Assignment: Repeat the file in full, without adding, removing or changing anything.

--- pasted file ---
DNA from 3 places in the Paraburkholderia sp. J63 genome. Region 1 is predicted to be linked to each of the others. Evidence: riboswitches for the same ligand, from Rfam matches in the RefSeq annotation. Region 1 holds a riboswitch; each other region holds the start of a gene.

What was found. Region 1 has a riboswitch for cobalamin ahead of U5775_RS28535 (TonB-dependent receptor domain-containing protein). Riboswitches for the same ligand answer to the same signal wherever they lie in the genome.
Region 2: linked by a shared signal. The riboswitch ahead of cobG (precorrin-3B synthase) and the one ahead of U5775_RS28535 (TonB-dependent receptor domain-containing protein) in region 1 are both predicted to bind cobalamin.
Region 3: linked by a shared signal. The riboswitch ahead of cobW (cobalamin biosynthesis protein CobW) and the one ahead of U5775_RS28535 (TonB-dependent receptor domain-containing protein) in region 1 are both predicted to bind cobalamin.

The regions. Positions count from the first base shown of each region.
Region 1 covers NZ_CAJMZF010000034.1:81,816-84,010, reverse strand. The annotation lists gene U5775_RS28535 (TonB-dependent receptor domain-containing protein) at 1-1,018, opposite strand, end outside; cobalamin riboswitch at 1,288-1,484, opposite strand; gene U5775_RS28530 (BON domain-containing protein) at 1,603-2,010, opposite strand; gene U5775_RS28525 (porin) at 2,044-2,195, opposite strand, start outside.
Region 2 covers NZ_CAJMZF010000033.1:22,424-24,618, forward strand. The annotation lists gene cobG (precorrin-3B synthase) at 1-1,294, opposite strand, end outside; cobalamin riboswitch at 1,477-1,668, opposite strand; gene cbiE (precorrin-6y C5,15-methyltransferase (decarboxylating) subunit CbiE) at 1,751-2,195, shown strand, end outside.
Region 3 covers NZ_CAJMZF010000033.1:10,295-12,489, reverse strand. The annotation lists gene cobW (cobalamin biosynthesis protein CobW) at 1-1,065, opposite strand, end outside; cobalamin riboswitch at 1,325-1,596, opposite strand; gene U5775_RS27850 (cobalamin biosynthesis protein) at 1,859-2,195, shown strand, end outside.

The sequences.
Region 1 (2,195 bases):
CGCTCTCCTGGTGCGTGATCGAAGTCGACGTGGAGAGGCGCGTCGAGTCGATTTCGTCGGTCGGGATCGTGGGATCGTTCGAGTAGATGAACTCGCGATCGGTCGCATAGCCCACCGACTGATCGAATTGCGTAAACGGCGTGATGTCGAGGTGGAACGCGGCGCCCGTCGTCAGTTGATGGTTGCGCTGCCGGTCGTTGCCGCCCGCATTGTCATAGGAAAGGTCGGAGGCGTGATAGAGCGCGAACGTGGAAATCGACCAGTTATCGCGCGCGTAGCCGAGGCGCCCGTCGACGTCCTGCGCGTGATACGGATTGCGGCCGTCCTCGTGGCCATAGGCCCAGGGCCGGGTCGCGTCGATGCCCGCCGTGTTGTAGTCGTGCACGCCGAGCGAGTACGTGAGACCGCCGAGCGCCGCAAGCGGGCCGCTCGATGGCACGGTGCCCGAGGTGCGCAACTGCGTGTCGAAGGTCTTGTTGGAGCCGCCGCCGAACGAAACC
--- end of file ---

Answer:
DNA from 3 places in the Paraburkholderia sp. J63 genome. Region 1 is predicted to be linked to each of the others. Evidence: riboswitches for the same ligand, from Rfam matches in the RefSeq annotation. Region 1 holds a riboswitch; each other region holds the start of a gene.

What was found. Region 1 has a riboswitch for cobalamin ahead of U5775_RS28535 (TonB-dependent receptor domain-containing protein). Riboswitches for the same ligand answer to the same signal wherever they lie in the genome.
Region 2: linked by a shared signal. The riboswitch ahead of cobG (precorrin-3B synthase) and the one ahead of U5775_RS28535 (TonB-dependent receptor domain-containing protein) in region 1 are both predicted to bind cobalamin.
Region 3: linked by a shared signal. The riboswitch ahead of cobW (cobalamin biosynthesis protein CobW) and the one ahead of U5775_RS28535 (TonB-dependent receptor domain-containing protein) in region 1 are both predicted to bind cobalamin.

The regions. Positions count from the first base shown of each region.
Region 1 covers NZ_CAJMZF010000034.1:81,816-84,010, reverse strand. The annotation lists gene U5775_RS28535 (TonB-dependent receptor domain-containing protein) at 1-1,018, opposite strand, end outside; cobalamin riboswitch at 1,288-1,484, opposite strand; gene U5775_RS28530 (BON domain-containing protein) at 1,603-2,010, opposite strand; gene U5775_RS28525 (porin) at 2,044-2,195, opposite strand, start outside.
Region 2 covers NZ_CAJMZF010000033.1:22,424-24,618, forward strand. The annotation lists gene cobG (precorrin-3B synthase) at 1-1,294, opposite strand, end outside; cobalamin riboswitch at 1,477-1,668, opposite strand; gene cbiE (precorrin-6y C5,15-methyltransferase (decarboxylating) subunit CbiE) at 1,751-2,195, shown strand, end outside.
Region 3 covers NZ_CAJMZF010000033.1:10,295-12,489, reverse strand. The annotation lists gene cobW (cobalamin biosynthesis protein CobW) at 1-1,065, opposite strand, end outside; cobalamin riboswitch at 1,325-1,596, opposite strand; gene U5775_RS27850 (cobalamin biosynthesis protein) at 1,859-2,195, shown strand, end outside.

The sequences.
Region 1 (2,195 bases):
CGCTCTCCTGGTGCGTGATCGAAGTCGACGTGGAGAGGCGCGTCGAGTCGATTTCGTCGGTCGGGATCGTGGGATCGTTCGAGTAGATGAACTCGCGATCGGTCGCATAGCCCACCGACTGATCGAATTGCGTAAACGGCGTGATGTCGAGGTGGAACGCGGCGCCCGTCGTCAGTTGATGGTTGCGCTGCCGGTCGTTGCCGCCCGCATTGTCATAGGAAAGGTCGGAGGCGTGATAGAGCGCGAACGTGGAAATCGACCAGTTATCGCGCGCGTAGCCGAGGCGCCCGTCGACGTCCTGCGCGTGATACGGATTGCGGCCGTCCTCGTGGCCATAGGCCCAGGGCCGGGTCGCGTCGATGCCCGCCGTGTTGTAGTCGTGCACGCCGAGCGAGTACGTGAGACCGCCGAGCGCCGCAAGCGGGCCGCTCGATGGCACGGTGCCCGAGGTGCGCAACTGCGTGTCGAAGGTCTTGTTGGAGCCGCCGCCGAACGAAACC